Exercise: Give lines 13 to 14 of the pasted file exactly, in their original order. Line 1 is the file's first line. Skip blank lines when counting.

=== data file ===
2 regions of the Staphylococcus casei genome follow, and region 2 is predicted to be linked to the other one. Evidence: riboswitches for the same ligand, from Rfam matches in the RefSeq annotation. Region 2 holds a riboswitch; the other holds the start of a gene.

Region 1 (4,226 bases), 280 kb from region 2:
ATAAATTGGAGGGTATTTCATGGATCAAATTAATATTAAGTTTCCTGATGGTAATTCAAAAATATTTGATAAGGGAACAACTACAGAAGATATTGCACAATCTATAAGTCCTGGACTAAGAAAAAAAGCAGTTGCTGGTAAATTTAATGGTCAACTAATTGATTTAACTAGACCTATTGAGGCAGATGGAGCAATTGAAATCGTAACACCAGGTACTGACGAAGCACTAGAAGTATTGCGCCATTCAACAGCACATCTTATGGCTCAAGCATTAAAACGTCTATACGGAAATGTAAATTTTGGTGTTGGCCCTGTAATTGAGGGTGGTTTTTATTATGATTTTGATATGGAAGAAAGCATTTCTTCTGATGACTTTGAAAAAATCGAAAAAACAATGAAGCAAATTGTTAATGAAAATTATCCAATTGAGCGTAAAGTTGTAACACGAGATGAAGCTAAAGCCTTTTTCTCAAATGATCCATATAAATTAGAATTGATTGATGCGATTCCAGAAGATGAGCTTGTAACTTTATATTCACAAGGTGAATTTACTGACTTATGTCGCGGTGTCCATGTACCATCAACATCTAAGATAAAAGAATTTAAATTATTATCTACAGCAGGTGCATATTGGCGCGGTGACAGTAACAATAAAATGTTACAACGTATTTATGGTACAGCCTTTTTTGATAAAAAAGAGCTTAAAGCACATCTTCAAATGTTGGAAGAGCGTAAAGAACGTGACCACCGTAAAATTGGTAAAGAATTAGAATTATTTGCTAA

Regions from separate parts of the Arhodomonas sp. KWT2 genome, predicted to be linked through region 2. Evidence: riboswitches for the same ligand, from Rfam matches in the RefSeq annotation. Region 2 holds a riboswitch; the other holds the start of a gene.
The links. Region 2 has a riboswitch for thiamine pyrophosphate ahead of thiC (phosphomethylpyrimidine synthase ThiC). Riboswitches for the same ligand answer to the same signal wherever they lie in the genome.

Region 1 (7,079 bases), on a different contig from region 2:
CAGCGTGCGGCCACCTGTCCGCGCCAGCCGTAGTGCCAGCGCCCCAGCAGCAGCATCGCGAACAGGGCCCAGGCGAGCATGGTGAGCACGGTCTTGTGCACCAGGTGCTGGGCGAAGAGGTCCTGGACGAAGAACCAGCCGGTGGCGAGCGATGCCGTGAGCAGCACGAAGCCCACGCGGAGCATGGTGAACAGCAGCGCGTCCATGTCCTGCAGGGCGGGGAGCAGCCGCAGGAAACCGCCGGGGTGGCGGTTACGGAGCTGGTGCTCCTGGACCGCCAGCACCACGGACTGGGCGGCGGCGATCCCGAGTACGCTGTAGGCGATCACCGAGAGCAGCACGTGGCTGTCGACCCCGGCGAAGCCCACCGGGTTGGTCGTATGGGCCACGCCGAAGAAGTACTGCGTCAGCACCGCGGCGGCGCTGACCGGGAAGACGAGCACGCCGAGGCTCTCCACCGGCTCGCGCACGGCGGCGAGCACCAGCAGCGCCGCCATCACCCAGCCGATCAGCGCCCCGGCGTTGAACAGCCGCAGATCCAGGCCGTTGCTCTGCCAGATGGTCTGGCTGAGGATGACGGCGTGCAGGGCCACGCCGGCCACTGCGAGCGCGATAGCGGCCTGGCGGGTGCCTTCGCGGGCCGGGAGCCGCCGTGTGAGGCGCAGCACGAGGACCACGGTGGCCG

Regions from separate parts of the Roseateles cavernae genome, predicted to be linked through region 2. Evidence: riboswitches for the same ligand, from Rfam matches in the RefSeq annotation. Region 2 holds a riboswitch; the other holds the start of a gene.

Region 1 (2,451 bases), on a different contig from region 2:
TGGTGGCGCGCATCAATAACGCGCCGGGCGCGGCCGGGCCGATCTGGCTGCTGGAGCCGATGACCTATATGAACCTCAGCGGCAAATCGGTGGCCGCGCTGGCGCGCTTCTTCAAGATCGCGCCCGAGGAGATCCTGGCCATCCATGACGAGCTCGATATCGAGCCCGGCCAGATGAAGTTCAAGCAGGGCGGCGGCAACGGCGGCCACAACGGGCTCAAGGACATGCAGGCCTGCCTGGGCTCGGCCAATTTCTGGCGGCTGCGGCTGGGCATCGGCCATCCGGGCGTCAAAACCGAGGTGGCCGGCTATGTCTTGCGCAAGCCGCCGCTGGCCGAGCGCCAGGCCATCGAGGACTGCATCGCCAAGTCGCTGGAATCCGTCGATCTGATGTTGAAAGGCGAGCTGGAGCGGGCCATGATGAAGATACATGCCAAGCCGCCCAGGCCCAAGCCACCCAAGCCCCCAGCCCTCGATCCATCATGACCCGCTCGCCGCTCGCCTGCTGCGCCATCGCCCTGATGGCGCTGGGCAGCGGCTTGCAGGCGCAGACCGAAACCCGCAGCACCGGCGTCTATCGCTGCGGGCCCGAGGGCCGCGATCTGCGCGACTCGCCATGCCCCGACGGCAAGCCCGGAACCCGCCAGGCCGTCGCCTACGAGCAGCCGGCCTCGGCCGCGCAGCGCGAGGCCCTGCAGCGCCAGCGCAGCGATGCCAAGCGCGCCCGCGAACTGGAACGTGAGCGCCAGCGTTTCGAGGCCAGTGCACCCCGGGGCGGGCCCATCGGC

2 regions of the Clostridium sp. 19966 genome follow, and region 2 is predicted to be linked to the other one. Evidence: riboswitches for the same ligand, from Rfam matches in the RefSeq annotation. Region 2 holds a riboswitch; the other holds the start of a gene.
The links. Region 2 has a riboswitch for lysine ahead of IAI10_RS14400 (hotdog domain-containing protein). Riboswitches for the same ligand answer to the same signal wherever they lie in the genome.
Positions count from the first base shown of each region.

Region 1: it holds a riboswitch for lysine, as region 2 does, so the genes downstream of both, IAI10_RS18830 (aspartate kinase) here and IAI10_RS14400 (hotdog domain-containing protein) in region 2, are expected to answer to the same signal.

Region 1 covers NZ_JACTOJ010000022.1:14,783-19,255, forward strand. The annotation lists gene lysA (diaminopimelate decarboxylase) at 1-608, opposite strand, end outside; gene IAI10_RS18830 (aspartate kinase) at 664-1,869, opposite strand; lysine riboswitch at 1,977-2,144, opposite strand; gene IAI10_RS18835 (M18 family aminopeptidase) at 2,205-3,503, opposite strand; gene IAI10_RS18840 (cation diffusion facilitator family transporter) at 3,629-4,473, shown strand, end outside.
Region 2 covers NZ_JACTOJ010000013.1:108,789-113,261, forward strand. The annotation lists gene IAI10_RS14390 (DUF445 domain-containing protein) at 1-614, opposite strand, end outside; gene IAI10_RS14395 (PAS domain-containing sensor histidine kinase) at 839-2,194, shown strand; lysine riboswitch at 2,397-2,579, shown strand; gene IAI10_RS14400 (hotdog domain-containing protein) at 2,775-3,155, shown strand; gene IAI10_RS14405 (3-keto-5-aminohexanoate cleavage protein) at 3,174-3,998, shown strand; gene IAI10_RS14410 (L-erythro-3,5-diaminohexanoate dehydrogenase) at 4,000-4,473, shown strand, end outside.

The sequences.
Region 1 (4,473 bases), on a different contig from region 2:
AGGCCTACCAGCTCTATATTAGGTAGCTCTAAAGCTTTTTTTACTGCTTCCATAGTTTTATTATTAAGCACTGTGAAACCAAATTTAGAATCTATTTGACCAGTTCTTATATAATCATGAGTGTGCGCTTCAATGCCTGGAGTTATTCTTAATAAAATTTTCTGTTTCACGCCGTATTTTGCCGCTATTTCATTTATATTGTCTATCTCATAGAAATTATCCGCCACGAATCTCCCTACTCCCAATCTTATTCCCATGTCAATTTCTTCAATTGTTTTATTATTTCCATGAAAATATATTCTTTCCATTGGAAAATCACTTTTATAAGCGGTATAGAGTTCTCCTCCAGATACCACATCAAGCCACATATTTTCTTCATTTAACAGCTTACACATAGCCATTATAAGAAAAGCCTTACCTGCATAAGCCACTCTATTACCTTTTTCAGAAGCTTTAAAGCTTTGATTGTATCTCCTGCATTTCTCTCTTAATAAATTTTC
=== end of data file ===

Positions count from the first base shown of each region.

Region 1: it holds a riboswitch for lysine, as region 2 does, so the genes downstream of both, IAI10_RS18830 (aspartate kinase) here and IAI10_RS14400 (hotdog domain-containing protein) in region 2, are expected to answer to the same signal.